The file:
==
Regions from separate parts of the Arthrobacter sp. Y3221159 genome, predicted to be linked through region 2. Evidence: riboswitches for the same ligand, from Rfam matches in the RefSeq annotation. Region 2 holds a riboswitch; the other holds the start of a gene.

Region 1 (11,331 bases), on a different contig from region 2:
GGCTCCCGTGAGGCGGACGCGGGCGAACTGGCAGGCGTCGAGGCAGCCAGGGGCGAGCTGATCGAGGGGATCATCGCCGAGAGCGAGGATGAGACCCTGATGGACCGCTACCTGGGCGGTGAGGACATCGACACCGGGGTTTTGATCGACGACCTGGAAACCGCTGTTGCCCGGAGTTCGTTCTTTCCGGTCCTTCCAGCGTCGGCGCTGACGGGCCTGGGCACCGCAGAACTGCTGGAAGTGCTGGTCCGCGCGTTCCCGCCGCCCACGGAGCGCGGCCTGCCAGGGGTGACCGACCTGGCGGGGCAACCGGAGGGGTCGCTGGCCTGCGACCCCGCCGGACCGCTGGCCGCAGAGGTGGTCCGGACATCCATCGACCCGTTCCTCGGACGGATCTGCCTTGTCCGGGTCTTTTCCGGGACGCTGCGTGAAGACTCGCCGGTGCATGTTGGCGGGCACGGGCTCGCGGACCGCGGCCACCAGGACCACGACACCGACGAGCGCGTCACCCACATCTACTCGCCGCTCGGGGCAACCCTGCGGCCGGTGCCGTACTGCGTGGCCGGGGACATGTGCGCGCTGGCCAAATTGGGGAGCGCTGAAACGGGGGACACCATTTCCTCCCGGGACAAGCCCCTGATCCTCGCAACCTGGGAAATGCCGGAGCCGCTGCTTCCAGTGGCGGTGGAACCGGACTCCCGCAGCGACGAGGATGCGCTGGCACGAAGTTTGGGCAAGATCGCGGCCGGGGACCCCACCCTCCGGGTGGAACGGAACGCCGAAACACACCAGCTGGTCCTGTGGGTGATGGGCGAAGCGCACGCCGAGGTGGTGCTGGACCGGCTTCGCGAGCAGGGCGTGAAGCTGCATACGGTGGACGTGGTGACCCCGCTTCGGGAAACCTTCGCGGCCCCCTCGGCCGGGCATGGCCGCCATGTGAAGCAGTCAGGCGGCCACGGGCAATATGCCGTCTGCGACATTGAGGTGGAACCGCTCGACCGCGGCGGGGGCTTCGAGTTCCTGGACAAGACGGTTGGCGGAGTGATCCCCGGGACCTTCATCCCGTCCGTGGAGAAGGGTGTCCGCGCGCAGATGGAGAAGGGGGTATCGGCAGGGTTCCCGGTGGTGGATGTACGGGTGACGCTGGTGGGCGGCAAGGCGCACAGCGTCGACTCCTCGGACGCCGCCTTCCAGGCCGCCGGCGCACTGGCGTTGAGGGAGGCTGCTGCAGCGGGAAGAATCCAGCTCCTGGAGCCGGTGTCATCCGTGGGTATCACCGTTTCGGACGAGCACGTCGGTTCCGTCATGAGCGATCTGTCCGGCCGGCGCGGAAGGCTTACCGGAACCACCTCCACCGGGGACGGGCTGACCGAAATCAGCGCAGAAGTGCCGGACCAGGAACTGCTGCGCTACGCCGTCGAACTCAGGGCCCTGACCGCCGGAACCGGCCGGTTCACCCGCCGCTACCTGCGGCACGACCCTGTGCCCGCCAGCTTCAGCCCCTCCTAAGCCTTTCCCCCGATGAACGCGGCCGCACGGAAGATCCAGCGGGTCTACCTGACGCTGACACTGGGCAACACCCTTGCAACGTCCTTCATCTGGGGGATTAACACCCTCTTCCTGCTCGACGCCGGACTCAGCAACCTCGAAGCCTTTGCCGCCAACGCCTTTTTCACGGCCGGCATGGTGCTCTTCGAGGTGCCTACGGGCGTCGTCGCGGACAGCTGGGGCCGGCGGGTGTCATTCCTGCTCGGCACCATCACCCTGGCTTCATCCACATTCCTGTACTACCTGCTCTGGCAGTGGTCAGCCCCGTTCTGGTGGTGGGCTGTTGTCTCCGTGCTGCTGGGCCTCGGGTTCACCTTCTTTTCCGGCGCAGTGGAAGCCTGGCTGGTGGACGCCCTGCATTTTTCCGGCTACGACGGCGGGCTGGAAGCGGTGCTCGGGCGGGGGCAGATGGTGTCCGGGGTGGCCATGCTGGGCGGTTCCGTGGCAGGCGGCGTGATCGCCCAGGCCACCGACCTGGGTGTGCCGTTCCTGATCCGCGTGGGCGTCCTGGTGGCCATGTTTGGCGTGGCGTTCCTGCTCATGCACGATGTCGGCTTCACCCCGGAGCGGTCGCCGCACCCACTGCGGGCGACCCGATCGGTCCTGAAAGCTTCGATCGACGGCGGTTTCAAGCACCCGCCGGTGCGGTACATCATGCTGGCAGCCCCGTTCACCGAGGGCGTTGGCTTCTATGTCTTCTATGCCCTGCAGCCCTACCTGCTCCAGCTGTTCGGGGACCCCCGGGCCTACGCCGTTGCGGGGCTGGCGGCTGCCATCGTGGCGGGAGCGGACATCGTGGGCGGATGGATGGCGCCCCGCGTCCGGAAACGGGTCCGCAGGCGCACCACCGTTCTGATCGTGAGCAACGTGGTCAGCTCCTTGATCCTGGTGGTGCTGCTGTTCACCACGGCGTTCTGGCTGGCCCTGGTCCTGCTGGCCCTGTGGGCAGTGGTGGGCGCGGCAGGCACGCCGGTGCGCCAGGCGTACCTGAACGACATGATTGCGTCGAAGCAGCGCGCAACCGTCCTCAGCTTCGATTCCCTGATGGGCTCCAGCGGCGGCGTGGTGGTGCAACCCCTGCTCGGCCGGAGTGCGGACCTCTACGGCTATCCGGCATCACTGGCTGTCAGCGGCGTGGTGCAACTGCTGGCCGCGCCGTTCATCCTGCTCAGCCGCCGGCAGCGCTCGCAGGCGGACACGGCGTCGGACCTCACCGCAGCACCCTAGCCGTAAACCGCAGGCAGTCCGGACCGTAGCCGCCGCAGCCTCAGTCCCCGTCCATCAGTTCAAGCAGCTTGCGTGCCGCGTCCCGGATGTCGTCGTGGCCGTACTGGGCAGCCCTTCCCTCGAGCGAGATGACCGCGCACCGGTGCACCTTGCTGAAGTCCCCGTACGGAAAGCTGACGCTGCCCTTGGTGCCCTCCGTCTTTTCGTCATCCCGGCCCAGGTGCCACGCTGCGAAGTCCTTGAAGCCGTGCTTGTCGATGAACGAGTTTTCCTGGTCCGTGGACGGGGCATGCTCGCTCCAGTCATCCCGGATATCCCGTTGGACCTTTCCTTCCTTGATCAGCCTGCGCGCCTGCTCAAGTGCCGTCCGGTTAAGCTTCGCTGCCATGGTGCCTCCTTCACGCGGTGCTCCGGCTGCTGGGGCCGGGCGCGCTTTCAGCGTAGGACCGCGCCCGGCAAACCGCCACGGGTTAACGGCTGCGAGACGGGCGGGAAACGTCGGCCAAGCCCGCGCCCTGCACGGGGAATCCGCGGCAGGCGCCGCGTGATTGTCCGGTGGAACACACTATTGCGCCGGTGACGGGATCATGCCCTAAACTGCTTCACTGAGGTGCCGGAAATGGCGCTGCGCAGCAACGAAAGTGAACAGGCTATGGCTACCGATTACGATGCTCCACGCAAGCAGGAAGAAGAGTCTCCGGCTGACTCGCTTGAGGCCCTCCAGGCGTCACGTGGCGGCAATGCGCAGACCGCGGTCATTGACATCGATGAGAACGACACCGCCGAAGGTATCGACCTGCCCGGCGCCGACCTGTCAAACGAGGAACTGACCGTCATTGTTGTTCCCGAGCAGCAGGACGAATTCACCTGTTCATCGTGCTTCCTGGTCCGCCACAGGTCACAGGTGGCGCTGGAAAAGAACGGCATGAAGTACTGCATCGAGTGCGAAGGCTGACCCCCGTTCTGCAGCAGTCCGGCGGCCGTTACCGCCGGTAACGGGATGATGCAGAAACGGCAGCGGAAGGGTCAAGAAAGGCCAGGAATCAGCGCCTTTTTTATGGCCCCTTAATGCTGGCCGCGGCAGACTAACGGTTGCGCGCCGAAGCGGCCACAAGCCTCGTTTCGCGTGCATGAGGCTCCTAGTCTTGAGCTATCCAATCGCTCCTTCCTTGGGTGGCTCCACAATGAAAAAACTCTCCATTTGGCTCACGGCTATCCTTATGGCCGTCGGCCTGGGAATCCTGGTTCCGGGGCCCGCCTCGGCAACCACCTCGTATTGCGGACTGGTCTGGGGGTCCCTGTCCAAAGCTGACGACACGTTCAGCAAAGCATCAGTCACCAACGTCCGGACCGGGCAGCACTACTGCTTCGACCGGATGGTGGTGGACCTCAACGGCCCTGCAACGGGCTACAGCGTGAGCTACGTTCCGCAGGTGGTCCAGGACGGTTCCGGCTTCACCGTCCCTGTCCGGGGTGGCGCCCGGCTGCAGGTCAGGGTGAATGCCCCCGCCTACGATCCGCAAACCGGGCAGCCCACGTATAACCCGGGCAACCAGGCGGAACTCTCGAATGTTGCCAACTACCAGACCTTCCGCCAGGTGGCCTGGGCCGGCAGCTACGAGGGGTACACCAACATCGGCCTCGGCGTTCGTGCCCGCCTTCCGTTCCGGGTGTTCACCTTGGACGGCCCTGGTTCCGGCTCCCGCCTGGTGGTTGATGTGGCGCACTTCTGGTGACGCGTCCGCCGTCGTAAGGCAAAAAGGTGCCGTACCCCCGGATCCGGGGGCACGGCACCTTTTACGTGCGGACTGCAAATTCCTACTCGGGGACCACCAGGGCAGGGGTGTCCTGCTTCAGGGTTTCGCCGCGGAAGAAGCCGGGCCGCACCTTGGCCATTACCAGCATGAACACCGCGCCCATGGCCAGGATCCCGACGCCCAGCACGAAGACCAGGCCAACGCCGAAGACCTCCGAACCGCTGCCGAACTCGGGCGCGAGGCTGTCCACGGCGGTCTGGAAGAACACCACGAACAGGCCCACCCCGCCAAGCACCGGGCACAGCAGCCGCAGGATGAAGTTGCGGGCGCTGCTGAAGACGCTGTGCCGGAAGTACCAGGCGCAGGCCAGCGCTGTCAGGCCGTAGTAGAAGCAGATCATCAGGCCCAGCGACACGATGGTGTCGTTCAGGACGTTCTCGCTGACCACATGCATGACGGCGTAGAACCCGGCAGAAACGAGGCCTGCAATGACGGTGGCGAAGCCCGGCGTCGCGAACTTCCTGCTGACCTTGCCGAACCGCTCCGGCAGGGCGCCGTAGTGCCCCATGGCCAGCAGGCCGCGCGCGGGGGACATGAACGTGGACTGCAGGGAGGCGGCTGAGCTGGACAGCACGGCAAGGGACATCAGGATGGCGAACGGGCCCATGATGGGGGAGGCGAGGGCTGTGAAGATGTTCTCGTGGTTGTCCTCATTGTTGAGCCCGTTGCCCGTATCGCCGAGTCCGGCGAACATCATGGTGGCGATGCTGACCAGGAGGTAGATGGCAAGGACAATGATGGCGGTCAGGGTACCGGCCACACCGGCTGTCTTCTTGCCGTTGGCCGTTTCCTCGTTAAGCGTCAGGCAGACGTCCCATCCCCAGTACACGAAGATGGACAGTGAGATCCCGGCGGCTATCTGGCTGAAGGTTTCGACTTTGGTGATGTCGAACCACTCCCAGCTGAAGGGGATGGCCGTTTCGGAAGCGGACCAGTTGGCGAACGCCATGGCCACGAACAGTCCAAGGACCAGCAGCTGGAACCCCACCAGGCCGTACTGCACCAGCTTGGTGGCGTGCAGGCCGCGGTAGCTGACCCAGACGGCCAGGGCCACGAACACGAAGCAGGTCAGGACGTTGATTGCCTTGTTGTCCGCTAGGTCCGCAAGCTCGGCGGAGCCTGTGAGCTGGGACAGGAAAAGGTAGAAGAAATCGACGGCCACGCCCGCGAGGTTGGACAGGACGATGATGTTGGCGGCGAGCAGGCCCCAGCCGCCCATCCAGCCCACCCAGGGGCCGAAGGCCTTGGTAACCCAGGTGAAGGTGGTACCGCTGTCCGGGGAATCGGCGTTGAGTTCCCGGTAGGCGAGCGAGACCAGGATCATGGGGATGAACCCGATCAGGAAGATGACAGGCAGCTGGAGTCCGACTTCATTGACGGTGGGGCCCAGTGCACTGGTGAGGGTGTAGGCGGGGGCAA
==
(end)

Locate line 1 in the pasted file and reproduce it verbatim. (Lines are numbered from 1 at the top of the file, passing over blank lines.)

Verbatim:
Regions from separate parts of the Arthrobacter sp. Y3221159 genome, predicted to be linked through region 2. Evidence: riboswitches for the same ligand, from Rfam matches in the RefSeq annotation. Region 2 holds a riboswitch; the other holds the start of a gene.